Desert Springs Mortgage And Financial Services, LLC 01/22/2013
Housing Starts Best in Over Four Years:
The rebound in U.S. home building accelerated in December, capping the best year for the industry since 2008 and adding to signs that residential real estate is contributing to economic growth.
According to Commerce Department data, New Home Starts climbed 12.1 percent last month to a 954,000 annual rate, which exceedied all forecasts of economists. Spurred by record-low mortgage rates, home construction will probably keep making headway in 2013 as it recovers from the worst slump since the Great Depression.
Housing starts remain short of the 2.07 million in 2005 at the peak of the boom, which was three-decade high. They averaged 1.74 million a year from 2000 through 2004. All four regions of the country showed a gain in starts last month, led by a 24.7 percent surge in the Midwest. Construction of single-family houses climbed 8.1 percent in December from the prior month, to the highest level since June 2008. Work on multifamily homes jumped 20.3 percent.
What Happened to Rates Last Week?
Mortgage backed securities (MBS) lost just -1 basis points from last Friday to the prior Friday which caused 30 year fixed mortgage rates to move sideways. We had our highest mortgage rates on Thursday and our lowest rates on Tuesday.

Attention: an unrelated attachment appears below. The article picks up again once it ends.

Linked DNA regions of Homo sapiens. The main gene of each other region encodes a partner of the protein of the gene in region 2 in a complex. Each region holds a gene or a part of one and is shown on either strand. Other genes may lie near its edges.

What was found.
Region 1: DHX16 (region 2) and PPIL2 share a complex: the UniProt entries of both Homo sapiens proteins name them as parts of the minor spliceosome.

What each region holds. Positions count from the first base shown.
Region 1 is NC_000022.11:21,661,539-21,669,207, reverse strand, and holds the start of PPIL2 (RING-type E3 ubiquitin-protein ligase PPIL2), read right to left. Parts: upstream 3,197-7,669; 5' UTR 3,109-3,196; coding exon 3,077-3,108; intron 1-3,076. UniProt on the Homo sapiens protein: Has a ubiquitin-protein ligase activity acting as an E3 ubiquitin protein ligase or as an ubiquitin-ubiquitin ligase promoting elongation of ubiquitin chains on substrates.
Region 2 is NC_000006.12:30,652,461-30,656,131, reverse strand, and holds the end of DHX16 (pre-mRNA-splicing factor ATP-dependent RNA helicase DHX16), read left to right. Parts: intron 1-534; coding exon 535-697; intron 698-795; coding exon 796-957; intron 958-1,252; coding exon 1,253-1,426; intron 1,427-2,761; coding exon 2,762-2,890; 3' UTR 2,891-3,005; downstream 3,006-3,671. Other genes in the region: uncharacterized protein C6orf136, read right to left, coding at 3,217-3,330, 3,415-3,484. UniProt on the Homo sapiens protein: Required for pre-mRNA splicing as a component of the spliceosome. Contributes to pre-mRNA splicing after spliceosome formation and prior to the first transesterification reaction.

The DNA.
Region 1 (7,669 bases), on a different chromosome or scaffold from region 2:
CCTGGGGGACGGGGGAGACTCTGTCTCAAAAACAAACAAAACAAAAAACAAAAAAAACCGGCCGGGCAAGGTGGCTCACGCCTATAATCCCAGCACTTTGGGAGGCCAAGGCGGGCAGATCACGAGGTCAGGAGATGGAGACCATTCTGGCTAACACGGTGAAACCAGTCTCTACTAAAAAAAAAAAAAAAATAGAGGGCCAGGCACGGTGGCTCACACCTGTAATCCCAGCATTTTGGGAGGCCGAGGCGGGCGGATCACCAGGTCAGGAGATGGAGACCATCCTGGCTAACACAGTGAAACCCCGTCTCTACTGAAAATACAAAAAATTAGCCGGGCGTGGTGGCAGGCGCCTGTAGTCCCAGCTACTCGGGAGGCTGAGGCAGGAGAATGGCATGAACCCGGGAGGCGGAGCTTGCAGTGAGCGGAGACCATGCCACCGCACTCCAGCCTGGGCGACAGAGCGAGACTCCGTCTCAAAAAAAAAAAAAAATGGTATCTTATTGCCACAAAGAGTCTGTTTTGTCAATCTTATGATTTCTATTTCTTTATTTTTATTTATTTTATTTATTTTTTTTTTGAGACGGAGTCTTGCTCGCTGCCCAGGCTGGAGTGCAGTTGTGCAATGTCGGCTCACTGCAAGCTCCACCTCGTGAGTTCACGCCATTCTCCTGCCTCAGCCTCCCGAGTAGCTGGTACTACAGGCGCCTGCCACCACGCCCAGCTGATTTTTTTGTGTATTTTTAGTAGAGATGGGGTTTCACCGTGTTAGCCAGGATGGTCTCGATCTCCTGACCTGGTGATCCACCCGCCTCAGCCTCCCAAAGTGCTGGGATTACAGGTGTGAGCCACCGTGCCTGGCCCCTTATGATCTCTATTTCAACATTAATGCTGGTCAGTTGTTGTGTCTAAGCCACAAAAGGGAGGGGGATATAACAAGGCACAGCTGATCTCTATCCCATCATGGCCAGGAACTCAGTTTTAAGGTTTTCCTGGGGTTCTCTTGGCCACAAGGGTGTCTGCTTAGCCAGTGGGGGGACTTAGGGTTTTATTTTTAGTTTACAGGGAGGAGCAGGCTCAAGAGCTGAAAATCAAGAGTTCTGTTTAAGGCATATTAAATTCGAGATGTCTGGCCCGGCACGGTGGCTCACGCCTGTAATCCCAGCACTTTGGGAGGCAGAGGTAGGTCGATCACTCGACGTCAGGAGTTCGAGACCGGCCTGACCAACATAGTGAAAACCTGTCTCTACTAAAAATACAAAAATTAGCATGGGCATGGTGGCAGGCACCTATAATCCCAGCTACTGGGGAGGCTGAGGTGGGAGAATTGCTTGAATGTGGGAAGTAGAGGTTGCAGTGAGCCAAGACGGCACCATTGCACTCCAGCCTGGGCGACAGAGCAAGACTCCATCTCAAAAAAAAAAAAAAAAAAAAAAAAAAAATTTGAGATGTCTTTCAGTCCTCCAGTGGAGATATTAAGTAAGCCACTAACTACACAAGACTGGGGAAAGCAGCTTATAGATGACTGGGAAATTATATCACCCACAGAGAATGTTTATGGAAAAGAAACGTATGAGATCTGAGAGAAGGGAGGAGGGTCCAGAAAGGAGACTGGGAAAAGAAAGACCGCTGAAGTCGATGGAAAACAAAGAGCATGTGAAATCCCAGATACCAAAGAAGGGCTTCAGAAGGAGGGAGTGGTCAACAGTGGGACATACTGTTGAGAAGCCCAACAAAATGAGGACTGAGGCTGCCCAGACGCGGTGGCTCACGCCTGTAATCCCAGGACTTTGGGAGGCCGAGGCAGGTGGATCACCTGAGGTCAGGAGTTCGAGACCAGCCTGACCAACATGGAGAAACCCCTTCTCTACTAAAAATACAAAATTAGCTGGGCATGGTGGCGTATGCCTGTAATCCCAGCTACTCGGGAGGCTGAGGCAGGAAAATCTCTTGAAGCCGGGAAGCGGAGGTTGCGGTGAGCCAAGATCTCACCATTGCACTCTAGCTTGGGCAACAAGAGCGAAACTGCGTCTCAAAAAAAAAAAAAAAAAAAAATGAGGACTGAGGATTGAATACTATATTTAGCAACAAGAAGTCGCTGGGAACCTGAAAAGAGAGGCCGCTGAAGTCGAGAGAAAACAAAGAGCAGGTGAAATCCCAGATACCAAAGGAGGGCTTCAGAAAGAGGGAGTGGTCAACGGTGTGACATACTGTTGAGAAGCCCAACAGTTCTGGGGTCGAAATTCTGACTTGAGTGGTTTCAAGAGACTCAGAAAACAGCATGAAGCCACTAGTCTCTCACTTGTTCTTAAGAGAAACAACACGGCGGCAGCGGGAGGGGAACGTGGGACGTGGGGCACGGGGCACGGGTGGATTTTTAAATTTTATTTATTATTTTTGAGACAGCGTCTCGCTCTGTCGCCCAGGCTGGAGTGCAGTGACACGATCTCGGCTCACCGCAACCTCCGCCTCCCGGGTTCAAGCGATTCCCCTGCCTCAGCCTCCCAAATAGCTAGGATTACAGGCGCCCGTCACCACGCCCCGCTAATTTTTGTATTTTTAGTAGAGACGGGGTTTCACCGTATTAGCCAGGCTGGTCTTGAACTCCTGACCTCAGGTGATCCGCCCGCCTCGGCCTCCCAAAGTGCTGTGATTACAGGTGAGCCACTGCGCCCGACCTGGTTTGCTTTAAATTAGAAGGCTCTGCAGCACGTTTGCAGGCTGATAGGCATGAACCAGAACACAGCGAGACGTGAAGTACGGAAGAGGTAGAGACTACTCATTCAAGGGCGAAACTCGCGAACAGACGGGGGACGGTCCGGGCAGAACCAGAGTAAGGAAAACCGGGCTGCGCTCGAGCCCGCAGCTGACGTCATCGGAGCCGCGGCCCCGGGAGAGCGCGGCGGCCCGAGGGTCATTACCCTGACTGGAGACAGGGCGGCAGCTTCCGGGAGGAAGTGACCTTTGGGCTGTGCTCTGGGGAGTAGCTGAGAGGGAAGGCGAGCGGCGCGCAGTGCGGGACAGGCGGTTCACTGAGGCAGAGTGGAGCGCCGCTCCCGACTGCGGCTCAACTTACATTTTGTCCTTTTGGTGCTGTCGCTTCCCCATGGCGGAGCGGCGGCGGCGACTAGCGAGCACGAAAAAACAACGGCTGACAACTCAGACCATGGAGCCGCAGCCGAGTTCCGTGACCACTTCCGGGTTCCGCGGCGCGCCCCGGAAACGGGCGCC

We had a “see-saw” week. Mortgage rates improved early in the on the very tame PPI and CPI data which was very bond friendly. But MBS sold off (causing mortgage rates to rise) on the lower than expected Initial Weekly Jobless Claims and the block-buster New Home Starts. MBS rebounded (causing mortgage rates to drop) Friday on the much weaker than expected Consumer Sentiment report.
Even with Friday’s rebound, MBS have dropped a total of -74 basis points from the close of trading on 12/31/12. This means that mortgage rates have steadily risen so far in 2013.
What to Watch Out For This Week:
The following are the major economic reports that will hit the market this week. They each have the ability to affect the pricing of Mortgage Backed Securities and therefore, interest rates for Government and Conventional mortgages.
I will be watching these reports closely for you and let you know if there are any big surprises:
It is virtually impossible for you to keep track of what is going on with the economy and other events that can impact the housing and mortgage markets. Just leave it to me, I monitor the live trading of Mortgage Backed Securities which are the only thing government and conventional mortgage rates are based upon.